What’s Screening: March 9 – 15

A fish-man double bill, a Thanksgiving dinner of boiled shoe, the smiling children of North Korea, a brilliant inventor disguised as a movie star, the absence of God, and two film festivals grace Bay Area movie theaters this week.


  • CineQuest is still going on in the south bay, and continues through this week and beyond
  • Bigfoot Bonanza runs over the weekend at the Vogue, with narratives and (alleged) documentaries about big creatures that no one seems able to photograph properly

New films opening

B+ Bombshell: The Hedy Lamarr Story, Clay, Shattuck, Rafael, opens Friday

Hollywood movie star Hedy Lemarr had a fascinating life, but not a happy one. Her striking beauty won her fame and fortune, but obscured her real work as an inventor. She had six short marriages. She suffered from drug addiction. She hid the fact that she was Jewish – even to her children. She got no money and only late acclaim for an invention that made cellphones and Wi-Fi possible. Director Alexandra Dean made a well-done but conventionally-styled biographical documentary, but when the story is this good, a conventional telling is just fine. Read my full review. Director Alexandra Dean will be on hand for Q&A at the Clay’s Friday, 7:00 screening and the Rafael’s Saturday, 4:15 screening.

B+ Sacred, Elmwood, opens Friday; Roxie, Saturday, 3:00

How and why do people practice their religions? And how do these religions effect their followers’ lives? Thomas Lennon sent some 40 camera crews all over the world to find out. The resulting documentary creates a dream-like, meditative state, while allowing you to meet quite a few people whose lives are very different from yours. I suppose the intended message, if there is one, is the universality of human worship. But what Sacred uncovers is the good, bad, joyful, and utterly insane aspects of religion. Read my full review.

Promising events

Great double bill: The Shape of Water & Creature From the Black Lagoon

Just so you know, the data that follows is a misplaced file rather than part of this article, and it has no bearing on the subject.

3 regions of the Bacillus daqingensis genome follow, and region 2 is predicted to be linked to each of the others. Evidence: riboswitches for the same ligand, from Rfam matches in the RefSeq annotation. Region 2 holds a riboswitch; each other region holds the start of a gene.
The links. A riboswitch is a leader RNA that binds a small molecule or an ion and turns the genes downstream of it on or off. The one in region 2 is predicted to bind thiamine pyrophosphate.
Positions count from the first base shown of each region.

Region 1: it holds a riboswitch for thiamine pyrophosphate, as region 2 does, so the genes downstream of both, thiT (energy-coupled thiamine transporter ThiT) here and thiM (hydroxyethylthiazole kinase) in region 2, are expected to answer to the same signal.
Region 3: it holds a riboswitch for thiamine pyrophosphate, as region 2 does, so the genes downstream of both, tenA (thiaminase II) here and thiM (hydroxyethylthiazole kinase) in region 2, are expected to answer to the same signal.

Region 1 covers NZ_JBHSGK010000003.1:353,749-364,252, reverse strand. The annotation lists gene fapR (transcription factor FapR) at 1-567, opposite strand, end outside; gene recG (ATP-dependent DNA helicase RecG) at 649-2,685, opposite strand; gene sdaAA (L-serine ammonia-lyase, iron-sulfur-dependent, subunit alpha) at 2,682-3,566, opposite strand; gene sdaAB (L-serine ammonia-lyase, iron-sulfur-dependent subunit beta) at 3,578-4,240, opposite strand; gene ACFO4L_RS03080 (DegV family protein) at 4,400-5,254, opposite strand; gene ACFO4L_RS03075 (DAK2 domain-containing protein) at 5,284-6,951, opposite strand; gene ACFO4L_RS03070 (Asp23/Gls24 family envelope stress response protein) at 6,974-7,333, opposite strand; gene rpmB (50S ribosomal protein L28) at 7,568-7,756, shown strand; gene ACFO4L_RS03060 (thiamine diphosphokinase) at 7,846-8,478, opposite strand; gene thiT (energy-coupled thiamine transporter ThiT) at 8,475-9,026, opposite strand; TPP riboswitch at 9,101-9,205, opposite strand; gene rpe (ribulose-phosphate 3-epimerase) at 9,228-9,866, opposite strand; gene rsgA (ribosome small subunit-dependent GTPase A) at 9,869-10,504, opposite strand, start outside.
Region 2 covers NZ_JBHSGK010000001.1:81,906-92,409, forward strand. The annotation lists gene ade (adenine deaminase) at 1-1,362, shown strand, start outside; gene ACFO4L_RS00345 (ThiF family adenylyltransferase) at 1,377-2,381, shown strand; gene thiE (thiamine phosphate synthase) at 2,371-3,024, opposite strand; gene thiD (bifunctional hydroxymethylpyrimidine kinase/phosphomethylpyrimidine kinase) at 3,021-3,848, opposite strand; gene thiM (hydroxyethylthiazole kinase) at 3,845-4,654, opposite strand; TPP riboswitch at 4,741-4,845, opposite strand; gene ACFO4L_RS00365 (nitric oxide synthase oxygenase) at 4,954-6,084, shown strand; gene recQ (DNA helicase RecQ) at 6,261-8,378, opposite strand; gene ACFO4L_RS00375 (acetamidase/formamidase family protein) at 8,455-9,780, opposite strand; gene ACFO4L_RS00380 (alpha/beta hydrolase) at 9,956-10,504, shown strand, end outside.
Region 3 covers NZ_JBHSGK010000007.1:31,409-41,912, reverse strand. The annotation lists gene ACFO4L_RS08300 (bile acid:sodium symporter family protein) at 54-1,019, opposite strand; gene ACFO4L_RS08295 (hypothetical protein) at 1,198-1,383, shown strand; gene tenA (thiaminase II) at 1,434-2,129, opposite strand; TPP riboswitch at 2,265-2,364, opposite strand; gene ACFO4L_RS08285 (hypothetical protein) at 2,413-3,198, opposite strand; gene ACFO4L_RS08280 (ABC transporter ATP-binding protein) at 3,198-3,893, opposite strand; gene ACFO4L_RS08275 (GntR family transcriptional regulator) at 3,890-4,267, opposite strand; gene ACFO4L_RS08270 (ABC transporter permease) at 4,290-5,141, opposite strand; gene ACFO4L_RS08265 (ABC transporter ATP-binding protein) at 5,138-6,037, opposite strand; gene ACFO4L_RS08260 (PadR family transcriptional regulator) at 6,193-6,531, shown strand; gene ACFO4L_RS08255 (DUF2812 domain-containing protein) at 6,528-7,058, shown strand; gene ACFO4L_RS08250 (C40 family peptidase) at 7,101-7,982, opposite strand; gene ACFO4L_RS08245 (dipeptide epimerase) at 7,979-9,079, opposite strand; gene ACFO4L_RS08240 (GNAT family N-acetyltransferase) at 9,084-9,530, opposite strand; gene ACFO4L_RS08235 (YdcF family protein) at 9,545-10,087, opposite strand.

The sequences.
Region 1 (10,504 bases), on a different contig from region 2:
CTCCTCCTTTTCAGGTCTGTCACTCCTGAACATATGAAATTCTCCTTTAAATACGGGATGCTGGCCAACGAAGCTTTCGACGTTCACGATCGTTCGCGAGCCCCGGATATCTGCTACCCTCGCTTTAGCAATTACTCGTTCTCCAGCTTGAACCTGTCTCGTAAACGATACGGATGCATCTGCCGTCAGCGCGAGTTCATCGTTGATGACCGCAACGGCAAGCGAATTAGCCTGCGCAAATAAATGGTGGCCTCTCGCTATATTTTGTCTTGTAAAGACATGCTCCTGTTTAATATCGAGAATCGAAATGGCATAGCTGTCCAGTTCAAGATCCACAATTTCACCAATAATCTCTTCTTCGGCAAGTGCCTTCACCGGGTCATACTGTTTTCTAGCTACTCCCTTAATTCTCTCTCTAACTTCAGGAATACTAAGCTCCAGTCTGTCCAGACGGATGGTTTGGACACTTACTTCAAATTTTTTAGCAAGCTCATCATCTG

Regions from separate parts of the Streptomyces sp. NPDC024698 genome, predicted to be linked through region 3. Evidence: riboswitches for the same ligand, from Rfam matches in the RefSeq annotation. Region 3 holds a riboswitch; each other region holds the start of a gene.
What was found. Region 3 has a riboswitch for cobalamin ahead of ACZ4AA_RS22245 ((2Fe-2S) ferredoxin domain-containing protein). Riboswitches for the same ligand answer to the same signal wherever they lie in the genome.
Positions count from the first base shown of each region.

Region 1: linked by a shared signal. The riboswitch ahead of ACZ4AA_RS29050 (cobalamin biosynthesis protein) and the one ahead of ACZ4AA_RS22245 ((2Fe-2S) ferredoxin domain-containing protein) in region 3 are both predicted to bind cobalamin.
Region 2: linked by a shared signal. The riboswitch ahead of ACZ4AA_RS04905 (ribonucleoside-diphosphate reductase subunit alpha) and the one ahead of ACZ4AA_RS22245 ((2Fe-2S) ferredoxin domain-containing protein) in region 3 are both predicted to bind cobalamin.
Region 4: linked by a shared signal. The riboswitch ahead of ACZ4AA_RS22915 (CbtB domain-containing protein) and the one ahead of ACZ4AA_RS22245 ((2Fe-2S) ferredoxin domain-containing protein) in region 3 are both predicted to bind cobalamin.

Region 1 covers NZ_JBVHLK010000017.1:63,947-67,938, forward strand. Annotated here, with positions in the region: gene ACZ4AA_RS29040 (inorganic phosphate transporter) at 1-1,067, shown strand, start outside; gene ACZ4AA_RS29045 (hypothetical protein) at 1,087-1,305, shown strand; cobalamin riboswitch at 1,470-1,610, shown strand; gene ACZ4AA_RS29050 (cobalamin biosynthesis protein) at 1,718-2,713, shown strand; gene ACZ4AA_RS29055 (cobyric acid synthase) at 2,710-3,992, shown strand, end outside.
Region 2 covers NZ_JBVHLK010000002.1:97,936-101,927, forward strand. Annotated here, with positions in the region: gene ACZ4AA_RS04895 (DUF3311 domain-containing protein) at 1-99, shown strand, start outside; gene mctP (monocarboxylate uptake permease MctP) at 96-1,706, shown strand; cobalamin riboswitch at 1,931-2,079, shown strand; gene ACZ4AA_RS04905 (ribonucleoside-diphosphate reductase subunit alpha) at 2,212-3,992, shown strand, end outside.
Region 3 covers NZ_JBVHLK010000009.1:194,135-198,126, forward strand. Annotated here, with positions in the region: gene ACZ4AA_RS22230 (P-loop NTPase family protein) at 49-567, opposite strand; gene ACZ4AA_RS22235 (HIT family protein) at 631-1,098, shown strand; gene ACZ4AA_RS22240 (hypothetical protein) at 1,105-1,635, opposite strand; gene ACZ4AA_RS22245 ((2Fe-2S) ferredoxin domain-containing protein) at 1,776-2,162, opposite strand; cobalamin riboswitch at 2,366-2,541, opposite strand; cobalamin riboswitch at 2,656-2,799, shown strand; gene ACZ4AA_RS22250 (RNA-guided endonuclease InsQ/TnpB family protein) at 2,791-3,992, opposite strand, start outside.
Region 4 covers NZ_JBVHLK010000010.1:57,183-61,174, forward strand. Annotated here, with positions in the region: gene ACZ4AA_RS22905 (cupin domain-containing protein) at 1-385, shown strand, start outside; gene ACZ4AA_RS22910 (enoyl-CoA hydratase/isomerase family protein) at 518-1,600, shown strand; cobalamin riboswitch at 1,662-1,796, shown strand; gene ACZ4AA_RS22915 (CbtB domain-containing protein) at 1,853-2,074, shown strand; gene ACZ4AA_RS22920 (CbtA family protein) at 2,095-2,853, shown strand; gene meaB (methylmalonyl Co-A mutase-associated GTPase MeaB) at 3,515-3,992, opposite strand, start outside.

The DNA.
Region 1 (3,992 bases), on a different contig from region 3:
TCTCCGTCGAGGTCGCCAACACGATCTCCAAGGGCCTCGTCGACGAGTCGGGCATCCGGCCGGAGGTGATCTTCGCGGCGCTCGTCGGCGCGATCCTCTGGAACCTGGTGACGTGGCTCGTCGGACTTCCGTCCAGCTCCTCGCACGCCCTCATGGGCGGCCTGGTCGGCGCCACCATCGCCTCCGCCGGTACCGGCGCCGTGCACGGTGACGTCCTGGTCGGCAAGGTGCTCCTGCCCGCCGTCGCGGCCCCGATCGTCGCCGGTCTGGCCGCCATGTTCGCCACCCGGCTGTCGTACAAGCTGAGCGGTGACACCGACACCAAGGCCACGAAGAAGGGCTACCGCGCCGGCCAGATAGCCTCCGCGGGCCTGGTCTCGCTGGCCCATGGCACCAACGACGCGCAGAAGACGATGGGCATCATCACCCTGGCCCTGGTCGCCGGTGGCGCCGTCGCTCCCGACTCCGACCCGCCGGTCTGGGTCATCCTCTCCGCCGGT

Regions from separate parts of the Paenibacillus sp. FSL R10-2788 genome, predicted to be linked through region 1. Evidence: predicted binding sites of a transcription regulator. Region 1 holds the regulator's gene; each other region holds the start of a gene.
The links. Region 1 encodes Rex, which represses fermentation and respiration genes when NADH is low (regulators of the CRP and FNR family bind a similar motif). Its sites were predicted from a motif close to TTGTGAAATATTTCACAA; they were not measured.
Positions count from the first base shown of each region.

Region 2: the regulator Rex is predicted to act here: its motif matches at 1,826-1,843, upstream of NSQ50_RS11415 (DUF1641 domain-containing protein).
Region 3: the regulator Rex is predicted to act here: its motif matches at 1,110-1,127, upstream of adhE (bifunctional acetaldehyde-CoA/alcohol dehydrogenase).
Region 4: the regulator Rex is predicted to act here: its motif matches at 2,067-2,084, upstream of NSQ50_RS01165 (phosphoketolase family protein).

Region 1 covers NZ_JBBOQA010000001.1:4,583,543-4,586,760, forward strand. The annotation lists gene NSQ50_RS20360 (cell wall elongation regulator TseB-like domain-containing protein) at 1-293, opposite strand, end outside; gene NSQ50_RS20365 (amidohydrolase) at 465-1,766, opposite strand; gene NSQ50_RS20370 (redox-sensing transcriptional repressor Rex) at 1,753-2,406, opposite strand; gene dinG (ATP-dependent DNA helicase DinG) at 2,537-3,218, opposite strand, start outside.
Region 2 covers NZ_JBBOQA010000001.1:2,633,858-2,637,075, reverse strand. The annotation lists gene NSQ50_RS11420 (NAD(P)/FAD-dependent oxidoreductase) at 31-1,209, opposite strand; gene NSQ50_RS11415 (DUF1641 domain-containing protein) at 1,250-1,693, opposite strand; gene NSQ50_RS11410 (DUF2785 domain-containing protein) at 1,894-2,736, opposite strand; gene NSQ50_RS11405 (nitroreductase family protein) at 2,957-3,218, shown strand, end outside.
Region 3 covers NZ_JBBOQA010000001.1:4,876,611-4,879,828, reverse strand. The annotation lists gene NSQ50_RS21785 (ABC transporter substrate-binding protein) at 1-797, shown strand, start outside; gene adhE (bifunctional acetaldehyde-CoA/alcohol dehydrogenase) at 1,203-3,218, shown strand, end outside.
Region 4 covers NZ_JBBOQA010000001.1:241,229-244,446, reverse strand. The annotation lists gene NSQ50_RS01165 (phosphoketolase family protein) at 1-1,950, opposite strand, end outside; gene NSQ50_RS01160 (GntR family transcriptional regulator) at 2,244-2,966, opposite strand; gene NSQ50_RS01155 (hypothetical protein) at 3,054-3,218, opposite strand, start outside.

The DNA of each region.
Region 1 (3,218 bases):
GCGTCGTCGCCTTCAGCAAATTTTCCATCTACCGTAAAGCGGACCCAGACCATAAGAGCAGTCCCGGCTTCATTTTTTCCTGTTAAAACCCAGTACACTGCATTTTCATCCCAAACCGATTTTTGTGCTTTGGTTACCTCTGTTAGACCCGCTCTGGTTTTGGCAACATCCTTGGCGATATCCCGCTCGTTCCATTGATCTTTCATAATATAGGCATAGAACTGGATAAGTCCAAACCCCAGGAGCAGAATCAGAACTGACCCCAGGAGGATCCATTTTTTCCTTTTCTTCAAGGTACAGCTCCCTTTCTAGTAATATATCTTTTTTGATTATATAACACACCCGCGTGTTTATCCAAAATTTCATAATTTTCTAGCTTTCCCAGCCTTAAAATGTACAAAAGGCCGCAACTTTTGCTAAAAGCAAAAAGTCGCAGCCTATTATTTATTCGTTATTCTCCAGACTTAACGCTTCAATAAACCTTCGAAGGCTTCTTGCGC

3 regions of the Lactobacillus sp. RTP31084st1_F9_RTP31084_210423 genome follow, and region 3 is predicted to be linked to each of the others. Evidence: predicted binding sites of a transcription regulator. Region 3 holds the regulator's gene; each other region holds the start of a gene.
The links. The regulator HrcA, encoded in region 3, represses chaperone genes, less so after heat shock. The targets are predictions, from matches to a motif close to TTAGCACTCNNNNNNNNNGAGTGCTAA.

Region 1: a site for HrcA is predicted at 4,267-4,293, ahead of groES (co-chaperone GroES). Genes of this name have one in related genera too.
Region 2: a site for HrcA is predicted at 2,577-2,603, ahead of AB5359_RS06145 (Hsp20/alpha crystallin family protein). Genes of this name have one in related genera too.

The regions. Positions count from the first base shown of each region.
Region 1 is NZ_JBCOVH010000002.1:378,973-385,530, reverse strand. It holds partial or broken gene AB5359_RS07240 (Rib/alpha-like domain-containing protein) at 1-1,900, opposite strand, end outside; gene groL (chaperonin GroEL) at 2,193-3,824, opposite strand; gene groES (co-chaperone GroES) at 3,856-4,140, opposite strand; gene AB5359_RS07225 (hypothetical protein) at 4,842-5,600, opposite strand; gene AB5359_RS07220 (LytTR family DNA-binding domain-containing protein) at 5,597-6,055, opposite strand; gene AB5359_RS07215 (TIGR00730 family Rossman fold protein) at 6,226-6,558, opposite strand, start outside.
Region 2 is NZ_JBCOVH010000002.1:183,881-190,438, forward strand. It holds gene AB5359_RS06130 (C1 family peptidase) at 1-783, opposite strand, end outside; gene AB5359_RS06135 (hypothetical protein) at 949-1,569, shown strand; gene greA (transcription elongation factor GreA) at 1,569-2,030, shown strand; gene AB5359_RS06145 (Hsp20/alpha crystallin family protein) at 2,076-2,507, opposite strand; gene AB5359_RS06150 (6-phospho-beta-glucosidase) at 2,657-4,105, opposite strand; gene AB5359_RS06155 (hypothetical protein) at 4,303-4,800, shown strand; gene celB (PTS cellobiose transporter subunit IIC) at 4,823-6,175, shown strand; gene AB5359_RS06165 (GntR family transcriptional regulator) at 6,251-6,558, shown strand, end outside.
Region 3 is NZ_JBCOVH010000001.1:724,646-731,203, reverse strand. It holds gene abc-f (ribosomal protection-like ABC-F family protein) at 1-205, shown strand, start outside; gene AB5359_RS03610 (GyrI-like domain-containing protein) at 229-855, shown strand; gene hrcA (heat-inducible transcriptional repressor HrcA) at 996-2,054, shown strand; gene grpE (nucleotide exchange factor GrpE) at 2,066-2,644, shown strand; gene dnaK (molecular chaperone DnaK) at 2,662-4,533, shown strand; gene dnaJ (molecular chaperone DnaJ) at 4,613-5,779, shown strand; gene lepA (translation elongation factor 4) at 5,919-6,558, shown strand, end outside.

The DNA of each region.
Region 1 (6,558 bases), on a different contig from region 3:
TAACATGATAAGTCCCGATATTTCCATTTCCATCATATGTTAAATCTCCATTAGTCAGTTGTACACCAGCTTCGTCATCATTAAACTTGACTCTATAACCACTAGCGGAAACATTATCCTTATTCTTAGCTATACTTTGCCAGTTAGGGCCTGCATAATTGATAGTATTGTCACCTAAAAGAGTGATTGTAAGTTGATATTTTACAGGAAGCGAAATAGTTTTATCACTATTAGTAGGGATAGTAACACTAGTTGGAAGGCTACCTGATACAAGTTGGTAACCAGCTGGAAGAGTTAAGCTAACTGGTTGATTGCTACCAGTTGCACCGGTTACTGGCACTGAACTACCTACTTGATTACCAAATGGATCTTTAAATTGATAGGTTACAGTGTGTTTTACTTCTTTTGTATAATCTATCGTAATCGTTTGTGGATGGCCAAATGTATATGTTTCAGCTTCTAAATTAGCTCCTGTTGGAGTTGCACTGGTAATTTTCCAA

The best film of 2017 (my opinion as well as the Academy’s) sharing a bill with the silly 1954 horror flick that clearly inspired it. Both movies are a lot of fun, but in the case of Creature, the fun comes in unintended laughs. Unfortunately, this screening of Creature will not be in 3D. You can read my further views of both Shape and Creature.

Neo Noir-a-thon, New Mission, Sunday, 6:30

This isn’t really a marathon, but it is a triple bill: two crime thrillers from the 1990s and one from last year. The only one I’ve seen is Kenneth Branagh’s Dead Again, which I saw long ago and liked very much. I believe it was only his second directorial effort, and the first not written by William Shakespeare. The other two are Jade and Gemini.

The Last Starfighter, Wednesday, 7:00

Another one I saw long ago. Soon after George Lucas Return of the Jedi, this modest space opera blew fresh air over the genre by not taking itself seriously. A teenage boy living in a trailer park spends most of his time playing his favorite video game (this is 1984, and you needed a lot of quarters to keep playing). Turns out the game was planted on Earth by good aliens to find someone with the needed skills to save the Universe from the bad aliens. Suddenly, the kid becomes a galactic hero. I remember it being a lot of fun.

Recommended revivals

A+ The Gold Rush, New Parkway, Saturday, 2:55